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Akureyri is a city in the north of Iceland. The "Capital of the North" has about 17,500 inhabitants and is by far the largest urban area outside Reykjavik. It is an important fishing and port centre and increasingly is becoming a major tourist centre for all sorts of activities.
Akureyri has a relatively mild climate for its location. Summers are short and last from June to August, with daytime temperatures close to 15 °C, while nights are around 6-7 °C. In winter (December to February) temperatures are slightly above zero during the day and average around -5 °C at night. Precipitation is possible year round, though spring is certainly the driest and sunniest time of year, while summers are almost as dry and sunny. Most of the rain falls from October to January.
Akureyri Airport (AEY) offers Air Iceland flights to/from Reykjavik, while relatively new Norlandair serves Grímsey, Vopnafjörður and Þórshöfn. Iceland Express has seasonal flights to/from London-Gatwick and Copenhagen (summer only).
Norlandair has charteflights to Greenland as well.
The Icelandic Ring Road (Route 1) connects Akureyri with other places around the country. Reykjavik is about 400 kilometres away, about a 5 hour drive. Roads inland require 4wd vehicles, such as along the the F821 road which ascends from the head of the fjord and connects to the trans-Interior route F35.
The Icelandic Bus Company provides services to/from Akureyri. Buses run to Reykjavík twice daily from May to September, departing at 8.30am and 5pm (5¾ hours). There is at least one service daily during the rest of the year. From mid-June to the end of August an additional service runs to Reykjavík along the interior’s Kjölur route (10 hours), leaving at 8am.
Heading east, there are daily summer buses from Akureyri to Egilsstaðir (four hours), stopping en route in Reykjahlíð and Skútustaðir for Mývatn (1½ hours). In peak season up to three additional buses run to Mývatn. From June to August there are three daily services to Húsavík (one hour), from where you can connect to Ásbyrgi and Þórshöfn (weekdays only). Buses to Árskógssandur and Dalvík (for the Grímsey and Hrísey ferries) and Ólafsfjörður leave up to four times a day on weekdays.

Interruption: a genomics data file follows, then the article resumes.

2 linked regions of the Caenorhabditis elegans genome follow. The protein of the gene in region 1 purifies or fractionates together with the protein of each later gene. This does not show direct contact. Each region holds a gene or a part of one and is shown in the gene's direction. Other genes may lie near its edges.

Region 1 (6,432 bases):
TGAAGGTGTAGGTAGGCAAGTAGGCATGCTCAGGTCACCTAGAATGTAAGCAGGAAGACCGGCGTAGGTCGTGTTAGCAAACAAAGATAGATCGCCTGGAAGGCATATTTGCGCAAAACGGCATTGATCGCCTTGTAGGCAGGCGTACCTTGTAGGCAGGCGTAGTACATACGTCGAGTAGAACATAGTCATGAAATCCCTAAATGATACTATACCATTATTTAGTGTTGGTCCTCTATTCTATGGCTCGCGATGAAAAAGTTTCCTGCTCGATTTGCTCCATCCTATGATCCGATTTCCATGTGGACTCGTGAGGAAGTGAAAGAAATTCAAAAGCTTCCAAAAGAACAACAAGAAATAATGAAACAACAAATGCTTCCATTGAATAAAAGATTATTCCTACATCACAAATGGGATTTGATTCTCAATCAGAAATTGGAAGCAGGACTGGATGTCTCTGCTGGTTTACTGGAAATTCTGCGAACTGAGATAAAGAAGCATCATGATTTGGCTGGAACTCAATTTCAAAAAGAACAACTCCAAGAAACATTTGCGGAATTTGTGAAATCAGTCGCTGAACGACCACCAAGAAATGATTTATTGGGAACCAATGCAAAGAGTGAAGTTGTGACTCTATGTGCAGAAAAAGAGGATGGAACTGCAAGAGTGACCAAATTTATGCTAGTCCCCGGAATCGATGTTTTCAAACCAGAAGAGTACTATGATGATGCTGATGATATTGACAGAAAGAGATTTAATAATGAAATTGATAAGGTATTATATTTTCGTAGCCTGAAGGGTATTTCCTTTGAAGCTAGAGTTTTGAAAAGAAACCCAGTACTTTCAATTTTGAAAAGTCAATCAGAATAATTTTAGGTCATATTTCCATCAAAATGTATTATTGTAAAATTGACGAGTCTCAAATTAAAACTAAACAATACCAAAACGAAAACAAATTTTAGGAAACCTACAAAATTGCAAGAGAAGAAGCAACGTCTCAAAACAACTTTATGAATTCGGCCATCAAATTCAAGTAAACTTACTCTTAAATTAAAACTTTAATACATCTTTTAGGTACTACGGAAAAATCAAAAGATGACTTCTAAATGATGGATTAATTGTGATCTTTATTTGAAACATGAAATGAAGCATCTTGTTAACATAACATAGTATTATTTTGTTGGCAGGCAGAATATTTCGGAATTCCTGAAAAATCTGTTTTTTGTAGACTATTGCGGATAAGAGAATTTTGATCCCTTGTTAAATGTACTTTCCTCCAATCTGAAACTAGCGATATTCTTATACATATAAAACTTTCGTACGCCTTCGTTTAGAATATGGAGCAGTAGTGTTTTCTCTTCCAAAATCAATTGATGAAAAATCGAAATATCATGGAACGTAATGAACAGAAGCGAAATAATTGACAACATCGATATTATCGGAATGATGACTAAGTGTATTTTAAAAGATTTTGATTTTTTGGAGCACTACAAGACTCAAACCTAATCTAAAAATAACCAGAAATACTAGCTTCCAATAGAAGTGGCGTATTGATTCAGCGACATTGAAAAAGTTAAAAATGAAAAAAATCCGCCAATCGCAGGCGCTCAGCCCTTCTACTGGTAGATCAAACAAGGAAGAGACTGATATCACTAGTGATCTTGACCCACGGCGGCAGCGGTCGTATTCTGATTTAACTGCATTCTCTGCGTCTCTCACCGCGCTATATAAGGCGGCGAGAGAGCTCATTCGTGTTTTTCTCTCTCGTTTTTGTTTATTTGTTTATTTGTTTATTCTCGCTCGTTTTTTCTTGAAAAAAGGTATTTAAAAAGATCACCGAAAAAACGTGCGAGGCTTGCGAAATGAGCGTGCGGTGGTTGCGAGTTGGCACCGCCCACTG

Cruisehips call at Akureyri in summer and there are whale-watching trips in season as well.
Avis, Budget, Hertz and National all have offices at the airport or downtown. Since 2006, you must now put a parking disk (available free from all shops, guesthouses and banks) on display in your car. Spaces are marked with maximum stay allowed (from 15 minutes to two hours). Parking is free, but overstaying your time certainly is not!
The bus service within Akureyri is provided by the SVA (Akureyri Bus Company) and fares are Ikr200, running from 6.20am to 11.30pm daily.
Central Akureyri is easily negotiated on foot, but you will need a bike when you go outside the city.
There are camping sites, guesthouse and more luxurious hotels in Akureyri. For a complete overview, have a look at this website.
|Guesthouse Akureyri||Hafnarstraeti 104||GUESTHOUSE||83|
|Sleeping Bag Accommodation||Fnjoskadal||Hostel||91|
|Akureyri Backpackers||Hafnarstrati 98||HOSTEL||89|
|Akureyri H.I. Hostel||Stórholt 1||HOSTEL||-|
Most of Iceland is well connected. Most homes have ADSL connections which work well most of the time. There is however a firewall which can cause connections problems especially at busy times. Most hotels, guesthouses, hostels, cafés etc. have a working Wi-Fi network. Generally it's free of charge, but sometimes there might be a small fee or limited amount of time. There are a couple of public computers at the University of Iceland and the National Library that you can use for free and without the need to log in.
See also International Telephone Calls
The international telephone code is 354. National numbers in Iceland are seven digits long and generally written in the form xxx xxxx or xxx-xxxx.
There are no area codes in this closed numbering plan and the international call prefix is 00. Numbers of mobile phones tend to begin with either 6xx xxxx, 7xx xxxx or 8xx xxxx, while land line numbers start with 5xx xxxx (in Reykjavík) or 4xx xxxx (the country side). The Icelandic emergency number is 112 for all services.
Internally, phone calls in Iceland are very reasonable priced and most providers offer friends and family discounts or free calls/messaging to same network phones. International calling cards are available in most convenience stores which can significantly reduce the cost of international calls.
There are three main companies who supply personal internet connections: siminn Vodafone and Talk. It is very important to get full details of the charges and excess charges as it is very easy to run up a huge bill without being aware of it, especially on a mobile connection. You can buy a local SIM card, if you have an unlocked mobile phone. The major internet companies can supply 3G mobile internet on a monthly basis. If you are travelling be sure to check the coverage because the mobile connection is not as wide as the mobile phone connection.
Iceland's Postal Service (tel. 580-1200) is reliable and efficient. General post office hours in Reykjavík are 9:00am to 6:00pm weekdays, but post offices close earlier elsewhere. Mailboxes are bright red and marked Pósturinn. Stamps are sold at many locations, including Nóatún supermarkets; N1, Olís, and Shell gas stations; and some bookstores. Mail typically takes 3 to 5 business days to reach Europe or the United States. If you are importing goods through the post, it takes a while to sort out the customs and tax based on the value of the item, so be sure to have receipts readily available. For sending packages you can also use international courier companies like TNT, UPS, FedEx or DHL, since they are fast, reliable and generally competitively priced as well.
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